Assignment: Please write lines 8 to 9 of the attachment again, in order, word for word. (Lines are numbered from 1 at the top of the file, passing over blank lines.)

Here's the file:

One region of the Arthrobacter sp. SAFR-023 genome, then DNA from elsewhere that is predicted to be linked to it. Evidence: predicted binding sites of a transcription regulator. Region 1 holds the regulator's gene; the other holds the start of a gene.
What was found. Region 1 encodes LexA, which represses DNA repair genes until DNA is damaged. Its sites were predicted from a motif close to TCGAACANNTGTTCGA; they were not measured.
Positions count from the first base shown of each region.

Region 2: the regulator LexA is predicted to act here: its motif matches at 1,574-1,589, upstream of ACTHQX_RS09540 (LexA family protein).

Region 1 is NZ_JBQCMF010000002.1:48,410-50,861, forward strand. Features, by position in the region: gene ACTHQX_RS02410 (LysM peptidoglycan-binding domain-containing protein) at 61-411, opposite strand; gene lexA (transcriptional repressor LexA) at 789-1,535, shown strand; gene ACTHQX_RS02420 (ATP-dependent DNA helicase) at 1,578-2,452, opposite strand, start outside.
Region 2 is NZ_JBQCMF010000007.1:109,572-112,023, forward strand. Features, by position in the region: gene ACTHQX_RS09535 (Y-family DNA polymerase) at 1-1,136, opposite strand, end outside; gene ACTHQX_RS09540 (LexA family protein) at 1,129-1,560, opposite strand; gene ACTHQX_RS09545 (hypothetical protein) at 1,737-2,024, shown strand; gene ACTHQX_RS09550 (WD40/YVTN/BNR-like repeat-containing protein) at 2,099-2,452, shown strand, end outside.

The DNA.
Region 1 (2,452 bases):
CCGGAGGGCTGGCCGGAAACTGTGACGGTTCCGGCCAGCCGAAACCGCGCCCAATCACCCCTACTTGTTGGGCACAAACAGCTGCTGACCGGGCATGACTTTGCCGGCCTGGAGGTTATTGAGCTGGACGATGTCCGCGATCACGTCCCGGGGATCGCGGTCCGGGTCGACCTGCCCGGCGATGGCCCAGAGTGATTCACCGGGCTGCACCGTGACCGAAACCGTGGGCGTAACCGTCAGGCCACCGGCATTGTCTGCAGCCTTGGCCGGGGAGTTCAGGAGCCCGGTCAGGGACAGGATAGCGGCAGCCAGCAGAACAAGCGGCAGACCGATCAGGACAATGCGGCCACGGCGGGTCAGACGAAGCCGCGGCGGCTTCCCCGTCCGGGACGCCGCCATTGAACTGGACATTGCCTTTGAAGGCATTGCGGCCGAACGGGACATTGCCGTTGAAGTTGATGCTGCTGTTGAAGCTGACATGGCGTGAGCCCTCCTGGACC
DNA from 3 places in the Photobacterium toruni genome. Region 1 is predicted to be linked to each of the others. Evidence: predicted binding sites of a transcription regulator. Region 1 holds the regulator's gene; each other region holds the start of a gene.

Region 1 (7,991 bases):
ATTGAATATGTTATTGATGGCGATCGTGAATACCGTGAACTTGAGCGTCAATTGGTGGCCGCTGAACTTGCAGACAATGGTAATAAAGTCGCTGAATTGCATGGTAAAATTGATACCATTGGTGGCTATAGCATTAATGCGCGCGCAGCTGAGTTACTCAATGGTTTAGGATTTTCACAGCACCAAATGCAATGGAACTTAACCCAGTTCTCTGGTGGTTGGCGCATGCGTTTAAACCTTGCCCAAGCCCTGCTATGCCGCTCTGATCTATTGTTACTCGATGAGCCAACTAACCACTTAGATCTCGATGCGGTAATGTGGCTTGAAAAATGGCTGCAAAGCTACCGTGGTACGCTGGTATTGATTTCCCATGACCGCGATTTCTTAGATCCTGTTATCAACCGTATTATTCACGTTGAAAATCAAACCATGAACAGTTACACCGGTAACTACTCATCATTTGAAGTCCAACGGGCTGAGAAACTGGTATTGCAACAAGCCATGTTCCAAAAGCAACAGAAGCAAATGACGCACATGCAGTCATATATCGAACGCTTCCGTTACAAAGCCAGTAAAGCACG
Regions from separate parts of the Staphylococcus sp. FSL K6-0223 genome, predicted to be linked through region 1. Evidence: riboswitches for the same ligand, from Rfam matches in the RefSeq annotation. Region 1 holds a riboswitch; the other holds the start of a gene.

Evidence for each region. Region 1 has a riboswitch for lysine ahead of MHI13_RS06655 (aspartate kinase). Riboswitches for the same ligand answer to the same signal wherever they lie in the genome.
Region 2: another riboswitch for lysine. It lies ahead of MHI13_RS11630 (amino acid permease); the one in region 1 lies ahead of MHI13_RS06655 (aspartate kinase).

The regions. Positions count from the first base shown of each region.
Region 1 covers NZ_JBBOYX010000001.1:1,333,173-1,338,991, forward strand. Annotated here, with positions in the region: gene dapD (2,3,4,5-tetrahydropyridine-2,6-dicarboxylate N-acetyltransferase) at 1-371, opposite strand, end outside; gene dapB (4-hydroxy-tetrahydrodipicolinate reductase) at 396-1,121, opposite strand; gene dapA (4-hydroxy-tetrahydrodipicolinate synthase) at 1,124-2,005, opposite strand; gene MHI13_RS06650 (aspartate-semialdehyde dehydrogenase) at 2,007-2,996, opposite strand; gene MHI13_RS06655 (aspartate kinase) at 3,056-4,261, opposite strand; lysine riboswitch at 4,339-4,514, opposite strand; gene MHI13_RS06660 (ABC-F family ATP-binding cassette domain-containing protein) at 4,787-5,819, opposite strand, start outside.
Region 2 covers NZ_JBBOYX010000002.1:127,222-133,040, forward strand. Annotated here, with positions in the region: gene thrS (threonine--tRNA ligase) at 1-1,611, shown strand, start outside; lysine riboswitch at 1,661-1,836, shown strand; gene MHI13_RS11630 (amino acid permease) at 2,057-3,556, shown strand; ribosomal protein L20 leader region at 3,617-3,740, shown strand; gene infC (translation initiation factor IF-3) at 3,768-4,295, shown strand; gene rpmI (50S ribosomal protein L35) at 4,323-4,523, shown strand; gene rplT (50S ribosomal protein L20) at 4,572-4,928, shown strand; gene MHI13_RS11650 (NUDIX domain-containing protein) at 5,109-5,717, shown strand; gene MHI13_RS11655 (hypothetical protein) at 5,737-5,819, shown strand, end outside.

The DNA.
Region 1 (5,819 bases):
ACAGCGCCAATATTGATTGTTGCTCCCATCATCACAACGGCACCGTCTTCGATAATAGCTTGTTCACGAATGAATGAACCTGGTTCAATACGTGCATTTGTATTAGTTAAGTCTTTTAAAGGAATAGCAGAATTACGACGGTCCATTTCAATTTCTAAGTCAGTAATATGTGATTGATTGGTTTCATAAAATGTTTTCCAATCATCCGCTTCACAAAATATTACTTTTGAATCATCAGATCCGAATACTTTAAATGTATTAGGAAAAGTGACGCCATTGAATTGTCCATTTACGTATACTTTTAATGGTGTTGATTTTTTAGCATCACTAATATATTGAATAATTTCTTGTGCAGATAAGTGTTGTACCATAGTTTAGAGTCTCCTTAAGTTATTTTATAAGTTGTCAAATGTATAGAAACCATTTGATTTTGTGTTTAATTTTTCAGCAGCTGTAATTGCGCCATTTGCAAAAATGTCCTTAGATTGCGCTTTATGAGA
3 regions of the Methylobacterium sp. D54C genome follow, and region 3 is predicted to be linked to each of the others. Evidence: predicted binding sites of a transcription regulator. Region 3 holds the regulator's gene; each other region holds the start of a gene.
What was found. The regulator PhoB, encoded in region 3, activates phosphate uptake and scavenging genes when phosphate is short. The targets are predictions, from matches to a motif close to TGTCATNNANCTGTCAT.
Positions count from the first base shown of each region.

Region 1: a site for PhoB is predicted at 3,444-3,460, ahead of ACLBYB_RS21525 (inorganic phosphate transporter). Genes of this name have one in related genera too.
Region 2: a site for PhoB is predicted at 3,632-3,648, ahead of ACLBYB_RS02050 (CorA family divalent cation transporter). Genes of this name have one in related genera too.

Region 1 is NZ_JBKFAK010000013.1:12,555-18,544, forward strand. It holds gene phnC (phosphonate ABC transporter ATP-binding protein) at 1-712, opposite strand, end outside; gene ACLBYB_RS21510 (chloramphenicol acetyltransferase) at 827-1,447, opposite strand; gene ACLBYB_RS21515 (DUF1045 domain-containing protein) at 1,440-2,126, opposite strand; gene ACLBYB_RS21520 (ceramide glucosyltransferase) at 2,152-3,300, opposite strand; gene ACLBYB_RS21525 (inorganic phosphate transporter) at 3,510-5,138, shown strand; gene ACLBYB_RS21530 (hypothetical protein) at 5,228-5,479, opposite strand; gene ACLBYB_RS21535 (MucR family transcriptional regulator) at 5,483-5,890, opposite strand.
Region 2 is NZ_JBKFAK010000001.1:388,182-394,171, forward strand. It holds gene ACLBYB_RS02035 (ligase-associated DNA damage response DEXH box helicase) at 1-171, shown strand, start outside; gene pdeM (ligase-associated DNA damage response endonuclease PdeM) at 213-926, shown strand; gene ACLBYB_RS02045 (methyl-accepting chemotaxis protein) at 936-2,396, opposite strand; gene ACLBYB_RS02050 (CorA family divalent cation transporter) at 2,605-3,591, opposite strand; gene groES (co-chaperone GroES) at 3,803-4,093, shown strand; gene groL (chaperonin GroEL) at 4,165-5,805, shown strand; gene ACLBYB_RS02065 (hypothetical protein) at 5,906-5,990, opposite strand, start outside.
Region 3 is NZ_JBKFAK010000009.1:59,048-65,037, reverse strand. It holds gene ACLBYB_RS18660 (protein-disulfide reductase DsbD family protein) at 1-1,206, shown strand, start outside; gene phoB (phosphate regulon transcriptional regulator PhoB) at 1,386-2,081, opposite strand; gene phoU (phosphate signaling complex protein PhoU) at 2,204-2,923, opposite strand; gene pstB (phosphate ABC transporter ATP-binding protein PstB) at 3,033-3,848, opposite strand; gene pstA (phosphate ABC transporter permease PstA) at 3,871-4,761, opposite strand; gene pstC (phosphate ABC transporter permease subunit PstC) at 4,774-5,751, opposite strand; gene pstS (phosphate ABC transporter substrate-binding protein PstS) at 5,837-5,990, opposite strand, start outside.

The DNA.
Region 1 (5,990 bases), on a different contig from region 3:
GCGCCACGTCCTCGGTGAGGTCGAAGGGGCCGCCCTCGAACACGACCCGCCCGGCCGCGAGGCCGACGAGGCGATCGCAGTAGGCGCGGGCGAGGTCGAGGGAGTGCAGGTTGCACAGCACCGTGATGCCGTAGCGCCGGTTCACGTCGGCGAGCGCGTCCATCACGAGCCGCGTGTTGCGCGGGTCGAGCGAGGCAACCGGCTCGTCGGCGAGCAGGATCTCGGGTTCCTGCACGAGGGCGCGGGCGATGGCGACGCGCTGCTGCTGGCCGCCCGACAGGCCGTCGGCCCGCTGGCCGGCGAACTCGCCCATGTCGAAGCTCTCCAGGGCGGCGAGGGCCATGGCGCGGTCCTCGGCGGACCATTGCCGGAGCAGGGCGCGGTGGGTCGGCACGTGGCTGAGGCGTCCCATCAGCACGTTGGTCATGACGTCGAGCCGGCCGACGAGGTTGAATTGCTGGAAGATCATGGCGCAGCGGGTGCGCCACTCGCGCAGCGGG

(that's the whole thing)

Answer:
Region 1 (2,452 bases):
CCGGAGGGCTGGCCGGAAACTGTGACGGTTCCGGCCAGCCGAAACCGCGCCCAATCACCCCTACTTGTTGGGCACAAACAGCTGCTGACCGGGCATGACTTTGCCGGCCTGGAGGTTATTGAGCTGGACGATGTCCGCGATCACGTCCCGGGGATCGCGGTCCGGGTCGACCTGCCCGGCGATGGCCCAGAGTGATTCACCGGGCTGCACCGTGACCGAAACCGTGGGCGTAACCGTCAGGCCACCGGCATTGTCTGCAGCCTTGGCCGGGGAGTTCAGGAGCCCGGTCAGGGACAGGATAGCGGCAGCCAGCAGAACAAGCGGCAGACCGATCAGGACAATGCGGCCACGGCGGGTCAGACGAAGCCGCGGCGGCTTCCCCGTCCGGGACGCCGCCATTGAACTGGACATTGCCTTTGAAGGCATTGCGGCCGAACGGGACATTGCCGTTGAAGTTGATGCTGCTGTTGAAGCTGACATGGCGTGAGCCCTCCTGGACC